Watch for our enemies (We are they.)

Protest at John F. Kennedy International Airport (JFK), Terminal 4, in New York City, against Donald Trump’s executive order signed in January 2017 banning citizens of seven countries from traveling to the United States (the executive order is also known as “Protecting the Nation from Foreign Terrorist Entry into the United States”). January 28, 2017. This file is licensed under the Creative Commons Attribution-Share Alike 4.0 International license. Author: Rhododendrites.

Note from Kathie: Wherever possible, we attempt on this blog to provide psychological perspectives on violence and nonviolence.  Today, we share this slightly condensed Open Letter from Canadian Psychologists regarding Donald Trump’s travel ban.

“We as Canadian professors of psychology and practitioners condemn the executive order signed on January 27, 2017, to ban people from specific countries from entering the U.S. We also condemn the right wing rhetoric, anti-Muslim, anti-immigrant, and xenophobic actions that are dominating political discourse in the U.S. and some European countries.

[We] believe that the following principles have been well-established:

1. When people feel secure and accepted in their society, they will tend to be open, tolerant and inclusive with respect to others. Conversely, when people are discriminated against, they are likely to respond with negative attitudes and hostility towards those who undermine their right. Rejection breeds rejection; acceptance breeds acceptance.

2.  When individuals of different cultural backgrounds have opportunities to interact with each other on a level playing field, such equal status contacts usually lead to greater mutual understanding and acceptance. Creating barriers between groups and individuals reinforces ignorance, and leads to mistrust and hostility.

3.  When individuals have opportunities to endorse many social identities, and to be accepted in many social groups, they usually have greater levels of personal and social wellbeing. Individuals who are denied acceptance within many social groups usually suffer poorer personal and collective well-being.

In addition to supporting these three principles, we note the following:

A. Global humanitarian crises do not happen overnight. Such chaos begins in small steps, which may appear benign, somewhat acceptable and even justifiable under given conditions. The world witnessed too many humanitarian crises during the last century.

Not speaking out against such events right at the outset contributed to the escalation of evil and its dire consequences. The current immigration ban applied to seven predominantly Muslim countries (Iran, Iraq, Syria, Libya, Sudan, Somalia, and Yemen) may not be felt by majority of Canadians. However, it can contribute to the escalation of the unfair treatment of a wide range of groups.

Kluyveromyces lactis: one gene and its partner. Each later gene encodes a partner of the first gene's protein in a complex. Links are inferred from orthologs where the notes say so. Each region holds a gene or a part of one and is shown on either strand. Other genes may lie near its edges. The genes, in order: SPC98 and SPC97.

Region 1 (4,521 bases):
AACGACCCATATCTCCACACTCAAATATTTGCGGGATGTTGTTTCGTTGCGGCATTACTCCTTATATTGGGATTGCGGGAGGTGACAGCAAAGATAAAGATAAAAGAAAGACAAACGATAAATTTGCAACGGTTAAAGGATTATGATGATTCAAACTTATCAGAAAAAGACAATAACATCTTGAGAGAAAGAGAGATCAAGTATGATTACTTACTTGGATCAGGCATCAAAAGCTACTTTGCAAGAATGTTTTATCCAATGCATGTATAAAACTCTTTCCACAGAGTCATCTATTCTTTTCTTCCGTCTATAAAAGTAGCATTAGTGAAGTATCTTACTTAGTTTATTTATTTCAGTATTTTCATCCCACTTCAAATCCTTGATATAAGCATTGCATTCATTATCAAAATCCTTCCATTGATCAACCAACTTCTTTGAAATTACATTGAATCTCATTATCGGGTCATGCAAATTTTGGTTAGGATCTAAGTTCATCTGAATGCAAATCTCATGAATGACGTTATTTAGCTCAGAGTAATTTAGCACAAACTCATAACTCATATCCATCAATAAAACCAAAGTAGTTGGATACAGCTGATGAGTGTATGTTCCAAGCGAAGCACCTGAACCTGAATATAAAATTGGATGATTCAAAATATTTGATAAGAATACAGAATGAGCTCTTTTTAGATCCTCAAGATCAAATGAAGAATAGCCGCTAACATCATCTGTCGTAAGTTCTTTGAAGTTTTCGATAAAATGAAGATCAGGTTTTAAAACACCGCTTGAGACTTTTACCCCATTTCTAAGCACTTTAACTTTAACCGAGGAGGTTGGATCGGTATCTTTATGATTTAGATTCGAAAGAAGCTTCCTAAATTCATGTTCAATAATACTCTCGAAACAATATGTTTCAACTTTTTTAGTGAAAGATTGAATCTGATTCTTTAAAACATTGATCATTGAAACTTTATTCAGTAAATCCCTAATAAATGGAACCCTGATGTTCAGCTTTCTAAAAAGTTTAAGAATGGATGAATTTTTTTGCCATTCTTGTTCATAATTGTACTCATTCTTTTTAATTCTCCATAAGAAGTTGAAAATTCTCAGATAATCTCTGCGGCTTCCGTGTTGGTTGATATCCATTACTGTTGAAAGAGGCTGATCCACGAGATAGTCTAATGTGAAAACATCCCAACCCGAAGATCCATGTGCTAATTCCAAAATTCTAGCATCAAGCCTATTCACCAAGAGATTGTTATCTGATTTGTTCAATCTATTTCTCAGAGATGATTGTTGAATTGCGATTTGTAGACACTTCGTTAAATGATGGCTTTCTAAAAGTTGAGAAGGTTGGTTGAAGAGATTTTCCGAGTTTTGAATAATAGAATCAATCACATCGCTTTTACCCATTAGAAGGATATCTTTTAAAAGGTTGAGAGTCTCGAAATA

B. Studies show that blatant “us vs. them” categorizations contribute to prejudice, discrimination, group polarization and intergroup antipathy. We argue that it is in no one’s interest to narrow the membership of “us” (e.g., Canadian, American, or European) and to widen the membership of “them” (e.g., Muslim, Mexican, members of the LGBT, feminist, and refugee communities). Such polarization leads to fear, rejection, and discrimination, with the negative consequences noted in the three principles described above.”

Signed: John Berry, Ph.D., Queen’s University; Gira Bhatt, Ph.D., Kwantlen Polytechnic University; Yvonne Bohr, Ph.D., C.Psych. York University; Richard Bourhis, Ph.D. Université du Québec à Montréal; Keith S. Dobson, Ph.D., R. Psych., University of Calgary; Janel Gauthier, Ph.D., Université Laval; Jeanne M. LeBlanc, Ph.D., ABPP, R. Psych.; Kimberly Noels, PhD. University of Alberta; Saba Safdar, Ph.D., University of Guelph; Marta Young, Ph.D., University of Ottawa; Jeanne M. LeBlanc, Ph.D., ABPP, R. Psych.

This entry was posted in Donald Trump, Nonviolence, Perspective-taking, politics, Protest, racism, resistance, social justice, Tolerance, Understanding violence and tagged , , , , , , , , , , , , , , , , , , , . Bookmark the permalink.

2 Responses to Watch for our enemies (We are they.)

  1. Barbara says:

    I think sometimes many people forget that bias against immigrants has a long history in this country—although clearly people of color have suffered the most. But just to give one personal example: My husband’s uneasy mixture of saving pennies and spending big bucks was rooted in his childhood experience as the only son of an Irish immigrant. The financial stability of his mature years was a far cry from the poverty of his youth. In addition, his Irish name was anchored firmly on the wrong side of the tracks, as was made abundantly clear by the mothers of girls he got crushes on. He couldn’t date them, couldn’t go to their homes, and certainly couldn’t go to dances at the Newton Center Women’s Club. Although many people have suffered much greater humiliations and deprivations, I believe he never fully recovered from those earlier rejections. He has passed away but I know he would be horrified by the anti-immigrant, anti-everyone-who-looks-different-from-me feelings being fueled in this country today.

  2. Gold Dust Twin says:

    I appreciate what those Canadian psychologists are saying, but I don’t think you have to be a psychologist to recognize that when people feel despised, hated, exploited, dehumanized, they are going to get frustrated and angry and likely to develop all kinds of psychological problems. But I also think that people who indulge in despising, hating, and exploiting others are also hurting themselves. Not the best way to live a life.

Leave a Reply

Your email address will not be published. Required fields are marked * logo